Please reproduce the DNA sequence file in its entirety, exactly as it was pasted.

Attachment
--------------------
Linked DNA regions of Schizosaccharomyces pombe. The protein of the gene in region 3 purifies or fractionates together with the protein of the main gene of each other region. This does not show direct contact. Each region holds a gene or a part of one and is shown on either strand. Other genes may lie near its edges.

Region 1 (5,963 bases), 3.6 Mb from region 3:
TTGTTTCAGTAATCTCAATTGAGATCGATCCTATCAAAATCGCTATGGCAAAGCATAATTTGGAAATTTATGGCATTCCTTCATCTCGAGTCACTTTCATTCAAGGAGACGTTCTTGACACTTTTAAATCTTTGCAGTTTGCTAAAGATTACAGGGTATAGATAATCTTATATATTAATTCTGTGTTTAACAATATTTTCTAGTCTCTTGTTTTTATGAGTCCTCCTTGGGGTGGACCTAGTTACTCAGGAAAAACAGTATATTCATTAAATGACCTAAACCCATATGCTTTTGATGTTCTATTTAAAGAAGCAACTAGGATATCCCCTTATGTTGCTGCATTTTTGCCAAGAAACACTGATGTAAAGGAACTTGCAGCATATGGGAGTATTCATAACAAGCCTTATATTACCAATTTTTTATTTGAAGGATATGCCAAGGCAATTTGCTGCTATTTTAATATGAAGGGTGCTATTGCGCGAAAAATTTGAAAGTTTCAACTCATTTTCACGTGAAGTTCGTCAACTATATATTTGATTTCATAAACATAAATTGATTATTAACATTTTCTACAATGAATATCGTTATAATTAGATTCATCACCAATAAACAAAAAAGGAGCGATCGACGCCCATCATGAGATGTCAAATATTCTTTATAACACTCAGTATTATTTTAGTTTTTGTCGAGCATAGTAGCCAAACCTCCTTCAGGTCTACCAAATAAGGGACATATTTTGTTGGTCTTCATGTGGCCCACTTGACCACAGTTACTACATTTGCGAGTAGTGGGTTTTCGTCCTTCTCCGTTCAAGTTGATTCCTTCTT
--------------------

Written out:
Linked DNA regions of Schizosaccharomyces pombe. The protein of the gene in region 3 purifies or fractionates together with the protein of the main gene of each other region. This does not show direct contact. Each region holds a gene or a part of one and is shown on either strand. Other genes may lie near its edges.

Region 1 (5,963 bases), 3.6 Mb from region 3:
TTGTTTCAGTAATCTCAATTGAGATCGATCCTATCAAAATCGCTATGGCAAAGCATAATTTGGAAATTTATGGCATTCCTTCATCTCGAGTCACTTTCATTCAAGGAGACGTTCTTGACACTTTTAAATCTTTGCAGTTTGCTAAAGATTACAGGGTATAGATAATCTTATATATTAATTCTGTGTTTAACAATATTTTCTAGTCTCTTGTTTTTATGAGTCCTCCTTGGGGTGGACCTAGTTACTCAGGAAAAACAGTATATTCATTAAATGACCTAAACCCATATGCTTTTGATGTTCTATTTAAAGAAGCAACTAGGATATCCCCTTATGTTGCTGCATTTTTGCCAAGAAACACTGATGTAAAGGAACTTGCAGCATATGGGAGTATTCATAACAAGCCTTATATTACCAATTTTTTATTTGAAGGATATGCCAAGGCAATTTGCTGCTATTTTAATATGAAGGGTGCTATTGCGCGAAAAATTTGAAAGTTTCAACTCATTTTCACGTGAAGTTCGTCAACTATATATTTGATTTCATAAACATAAATTGATTATTAACATTTTCTACAATGAATATCGTTATAATTAGATTCATCACCAATAAACAAAAAAGGAGCGATCGACGCCCATCATGAGATGTCAAATATTCTTTATAACACTCAGTATTATTTTAGTTTTTGTCGAGCATAGTAGCCAAACCTCCTTCAGGTCTACCAAATAAGGGACATATTTTGTTGGTCTTCATGTGGCCCACTTGACCACAGTTACTACATTTGCGAGTAGTGGGTTTTCGTCCTTCTCCGTTCAAGTTGATTCCTTCTT